“Homecoming: The Wife” by Geoffrey Petit

I remember seeing my wife for the first time after Iraq. Our homecoming was a sedate affair. We came home in waves as company’s not as a battalion. If we had all come home together maybe there would have been a bigger celebration, a bigger welcome. Instead a couple of people were there at Camp Pendleton when we pulled up in the rickety old blue bird buses. Around a third of my company had been drawn from either the TOW unit based out of Broken Arrow or from 1/24 troops based out of Arkansas and Mississippi. They would have to wait for their families to greet them later. My wife was among the few that did show up. She and her mother were waiting for me there as we off-loaded from the bus. She was short, 5’2, brown hair, homely but beautiful in her own way. God’s know, I was happy to see her. That first kiss back was something. The kind that stole your breath away and stopped the heart for a bit. I had things to do. Marines to see to, a barracks to fill with beautiful beer. What a rush of emotion, conflicting, cascading and overwhelming

I was scared. Scared to show affection. Scared of a lot of things. It is funny being around an all-male combat unit for eight months. Seeing a woman was a rare event, a glimpse in the chow hall, they were always soldiers, not Marines. Poor females, eye-fucked by almost every male there on base as they sauntered down the dusty drag to the chow hall. Here was my wife, in all of her delicate innocence, the ideal that I supposedly protected. So that maybe she would not have to suffer the terrors and our children would not have to fight these wars. Back, home, life, love. It was worth it holding her again.

She had to put up with my habits that I had learned over there. Loud noises evoked a certain reaction, crowds bothered me, and I constantly scanned the roads for IED’s. She was a saint with her patience and love. We started to build a life together, to make something new out of my absence, to create a stronger relationship than one maintained over the phone. We did it. Moved into our own place while we tried to figure out life. I worked as a contractor down at Port Hueneme, She at a doctor’s office, then the library for a while and then at Pacific Pride foundation. We started to create a life together but you can’t build a house that lasts on a broken foundation.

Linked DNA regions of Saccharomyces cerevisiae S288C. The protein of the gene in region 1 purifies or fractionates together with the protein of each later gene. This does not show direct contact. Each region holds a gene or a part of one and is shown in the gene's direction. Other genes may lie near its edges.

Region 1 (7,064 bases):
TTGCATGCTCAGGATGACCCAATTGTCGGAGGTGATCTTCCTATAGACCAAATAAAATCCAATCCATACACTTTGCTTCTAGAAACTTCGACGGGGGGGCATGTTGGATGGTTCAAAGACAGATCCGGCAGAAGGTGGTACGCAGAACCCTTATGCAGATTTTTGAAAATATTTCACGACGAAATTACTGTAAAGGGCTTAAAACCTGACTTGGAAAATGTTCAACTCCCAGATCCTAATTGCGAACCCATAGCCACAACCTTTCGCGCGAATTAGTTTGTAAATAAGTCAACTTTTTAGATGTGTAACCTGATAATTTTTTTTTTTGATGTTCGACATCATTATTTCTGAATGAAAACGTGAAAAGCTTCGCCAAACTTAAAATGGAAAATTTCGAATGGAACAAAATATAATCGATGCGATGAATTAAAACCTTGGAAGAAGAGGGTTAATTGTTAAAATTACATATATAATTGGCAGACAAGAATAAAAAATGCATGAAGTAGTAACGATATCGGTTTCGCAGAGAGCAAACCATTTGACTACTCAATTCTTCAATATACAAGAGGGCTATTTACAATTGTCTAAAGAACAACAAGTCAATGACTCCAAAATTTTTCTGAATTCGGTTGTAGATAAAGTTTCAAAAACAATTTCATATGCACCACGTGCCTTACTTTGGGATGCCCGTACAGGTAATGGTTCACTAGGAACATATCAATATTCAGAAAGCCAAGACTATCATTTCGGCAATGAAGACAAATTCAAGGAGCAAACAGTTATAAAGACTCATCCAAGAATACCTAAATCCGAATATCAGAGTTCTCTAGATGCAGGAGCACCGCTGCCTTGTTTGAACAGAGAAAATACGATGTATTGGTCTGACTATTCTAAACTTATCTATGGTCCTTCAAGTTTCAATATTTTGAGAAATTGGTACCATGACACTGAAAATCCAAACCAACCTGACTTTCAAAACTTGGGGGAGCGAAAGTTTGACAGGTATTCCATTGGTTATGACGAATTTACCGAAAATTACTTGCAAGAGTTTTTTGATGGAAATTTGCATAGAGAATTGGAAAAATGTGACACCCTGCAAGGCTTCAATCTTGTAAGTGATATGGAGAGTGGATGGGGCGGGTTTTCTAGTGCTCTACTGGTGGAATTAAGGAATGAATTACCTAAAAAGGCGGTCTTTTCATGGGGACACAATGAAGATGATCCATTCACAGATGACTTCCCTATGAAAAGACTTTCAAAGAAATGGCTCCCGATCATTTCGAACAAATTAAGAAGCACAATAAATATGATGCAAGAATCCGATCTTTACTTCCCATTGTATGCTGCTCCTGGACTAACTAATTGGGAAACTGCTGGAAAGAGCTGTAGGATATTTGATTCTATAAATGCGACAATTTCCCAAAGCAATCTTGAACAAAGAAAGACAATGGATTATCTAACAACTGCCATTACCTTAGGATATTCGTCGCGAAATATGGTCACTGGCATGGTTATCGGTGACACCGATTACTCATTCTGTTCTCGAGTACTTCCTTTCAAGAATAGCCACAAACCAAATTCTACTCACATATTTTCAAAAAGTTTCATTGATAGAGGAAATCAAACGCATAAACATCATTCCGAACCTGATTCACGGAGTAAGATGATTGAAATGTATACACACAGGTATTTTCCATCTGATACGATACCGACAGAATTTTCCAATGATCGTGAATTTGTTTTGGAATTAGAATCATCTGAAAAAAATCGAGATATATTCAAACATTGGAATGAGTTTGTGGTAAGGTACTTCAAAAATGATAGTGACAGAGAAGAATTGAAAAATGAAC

I would cheat on her. A lapse of moral character maybe… the more I delve into it the more that it was the destruction of my moral character. Things from before, my childhood, my parent’s breakup, the Corps. Mistrust, distrust, and distress. A long road back to where I stand right now and I feel I have only taken my first steps. Maybe it was an inability to love or trust another with my whole heart. It is said that the only life worth living is the examined one. I spent a lot of time examining the wrong things and in doing so lived a wrong life for a time. It is one thing to understand quite another to forgive, for a man must be held accountable for his actions. I often judge people upon their living the kind of life that my brother’s sacrifices are worth. It makes it hard to attend college sometimes. Those are some of the thoughts that sometimes chase my sanity around my mind but then I breathe and I relax. I remember that my homecoming is still happening still unfolding.